SF BUILD Student Training

Welcome to the SF BUILD student scholars page! This section contains information for students interested in the training program. 

Who are SF BUILD Scholars?

SF BUILD gives San Francisco State University students interested in biomedical research* the opportunity to become a San Francisco (SF) BUILD (Building Infrastructure Leading to Diversity) scholarWe believe that everyone "brings something to the table" from their personal experiences that can be used to benefit and strengthen our communities. In partnership with UC San Francisco (UCSF), SF BUILD scholars will investigate biomedical research questions that are of interest to them and relevant to local communities.  

Through a variety of activities, SF BUILD scholars will receive support to integrate personal strengths, develop strong research skills, and pursue academic and professional goals. Learn more about the benefits of SF BUILD and how to apply below.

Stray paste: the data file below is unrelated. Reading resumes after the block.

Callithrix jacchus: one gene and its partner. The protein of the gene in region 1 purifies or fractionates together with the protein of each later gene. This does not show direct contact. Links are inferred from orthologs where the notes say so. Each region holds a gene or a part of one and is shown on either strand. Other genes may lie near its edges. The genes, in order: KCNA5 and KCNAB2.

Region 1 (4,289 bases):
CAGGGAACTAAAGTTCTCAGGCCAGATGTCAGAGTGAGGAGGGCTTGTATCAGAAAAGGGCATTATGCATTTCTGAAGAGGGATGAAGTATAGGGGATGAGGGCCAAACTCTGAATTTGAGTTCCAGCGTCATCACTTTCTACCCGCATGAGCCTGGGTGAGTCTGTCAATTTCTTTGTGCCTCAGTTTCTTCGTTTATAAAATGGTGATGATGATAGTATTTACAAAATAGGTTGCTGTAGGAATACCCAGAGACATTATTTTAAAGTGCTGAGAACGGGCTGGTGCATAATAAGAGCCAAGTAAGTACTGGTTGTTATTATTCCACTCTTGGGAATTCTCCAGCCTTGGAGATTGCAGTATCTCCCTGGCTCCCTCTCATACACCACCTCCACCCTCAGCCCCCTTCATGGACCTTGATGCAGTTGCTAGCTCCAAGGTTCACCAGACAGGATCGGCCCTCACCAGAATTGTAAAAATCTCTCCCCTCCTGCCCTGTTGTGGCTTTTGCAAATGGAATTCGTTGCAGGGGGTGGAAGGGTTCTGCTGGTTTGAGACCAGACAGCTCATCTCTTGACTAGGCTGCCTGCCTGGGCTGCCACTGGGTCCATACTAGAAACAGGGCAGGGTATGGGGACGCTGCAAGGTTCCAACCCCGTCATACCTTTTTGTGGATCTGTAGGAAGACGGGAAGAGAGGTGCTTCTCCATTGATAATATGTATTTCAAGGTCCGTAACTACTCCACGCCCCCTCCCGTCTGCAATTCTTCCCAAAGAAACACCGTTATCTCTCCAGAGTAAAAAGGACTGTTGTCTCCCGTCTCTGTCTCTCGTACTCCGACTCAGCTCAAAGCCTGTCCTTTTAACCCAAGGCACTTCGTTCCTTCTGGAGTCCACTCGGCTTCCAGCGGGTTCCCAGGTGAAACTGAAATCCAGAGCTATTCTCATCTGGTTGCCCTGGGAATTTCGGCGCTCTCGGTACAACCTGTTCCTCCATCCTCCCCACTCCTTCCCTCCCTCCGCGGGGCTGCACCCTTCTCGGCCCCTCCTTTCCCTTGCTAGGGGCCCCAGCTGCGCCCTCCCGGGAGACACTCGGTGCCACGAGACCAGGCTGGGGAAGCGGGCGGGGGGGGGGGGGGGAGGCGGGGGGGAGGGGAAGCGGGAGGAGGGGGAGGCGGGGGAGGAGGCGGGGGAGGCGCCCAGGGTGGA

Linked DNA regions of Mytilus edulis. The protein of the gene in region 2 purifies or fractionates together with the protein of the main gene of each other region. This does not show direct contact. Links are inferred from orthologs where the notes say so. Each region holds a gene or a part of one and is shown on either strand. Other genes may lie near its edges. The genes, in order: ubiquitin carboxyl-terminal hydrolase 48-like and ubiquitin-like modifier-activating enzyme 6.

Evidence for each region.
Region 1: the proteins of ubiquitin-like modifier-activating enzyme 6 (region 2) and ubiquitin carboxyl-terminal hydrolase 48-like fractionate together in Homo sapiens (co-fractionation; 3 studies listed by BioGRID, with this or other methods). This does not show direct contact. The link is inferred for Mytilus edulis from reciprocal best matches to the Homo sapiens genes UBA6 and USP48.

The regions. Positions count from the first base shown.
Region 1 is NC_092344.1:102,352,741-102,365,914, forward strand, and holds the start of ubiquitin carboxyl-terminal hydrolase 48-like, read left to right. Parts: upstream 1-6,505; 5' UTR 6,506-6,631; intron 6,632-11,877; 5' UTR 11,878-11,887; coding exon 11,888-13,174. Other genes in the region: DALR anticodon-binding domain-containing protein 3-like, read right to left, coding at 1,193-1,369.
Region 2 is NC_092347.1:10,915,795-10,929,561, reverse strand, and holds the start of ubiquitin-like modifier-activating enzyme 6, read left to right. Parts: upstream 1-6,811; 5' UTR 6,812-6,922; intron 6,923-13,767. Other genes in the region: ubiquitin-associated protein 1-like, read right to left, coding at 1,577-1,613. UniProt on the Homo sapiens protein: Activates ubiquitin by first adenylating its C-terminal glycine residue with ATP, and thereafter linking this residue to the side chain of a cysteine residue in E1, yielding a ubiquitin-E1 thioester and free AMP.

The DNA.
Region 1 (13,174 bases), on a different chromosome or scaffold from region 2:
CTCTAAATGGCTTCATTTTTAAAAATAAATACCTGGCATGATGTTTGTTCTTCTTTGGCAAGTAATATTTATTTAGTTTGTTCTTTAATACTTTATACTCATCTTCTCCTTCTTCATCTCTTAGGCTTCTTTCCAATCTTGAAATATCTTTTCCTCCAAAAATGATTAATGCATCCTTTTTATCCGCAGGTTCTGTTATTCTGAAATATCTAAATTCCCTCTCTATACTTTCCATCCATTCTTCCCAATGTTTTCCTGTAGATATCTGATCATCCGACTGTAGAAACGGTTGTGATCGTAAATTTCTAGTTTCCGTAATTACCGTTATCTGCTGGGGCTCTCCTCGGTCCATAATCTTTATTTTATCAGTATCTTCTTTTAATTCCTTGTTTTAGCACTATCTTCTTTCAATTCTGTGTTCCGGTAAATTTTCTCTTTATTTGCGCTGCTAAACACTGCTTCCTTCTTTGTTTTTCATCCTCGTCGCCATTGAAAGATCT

How does SF BUILD benefit me as a student?

  • Student in lab
    SF BUILD will create a community of scholars who will work together to support each other's goals and objectives. 
  • SF BUILD will help you to improve your academic performance, enhance your well-being, and create a strong science identity.

  • SF BUILD will increase your competitiveness for employment in the biomedical research workforce. 

  • SF BUILD will also provide:

        -Networking opportunities with visiting researchers

        -Professional development

        -Peer mentoring opportunities

        -Research opportunities      

        -Tuition coverage -up to $1946.40 per semester ($3892.80 academic year)

        -A monthly stipend for research activities - up to $11,856/annually

For more detailed information of academic and summer activities, click here.

How do I apply?

To see the application directions, click here.


Biomedical Research: **The NIH recognizes a unique and compelling need to promote diversity in the NIH-funded biomedical, behavioral, clinical, and social sciences (collectively termed "biomedical") research careers.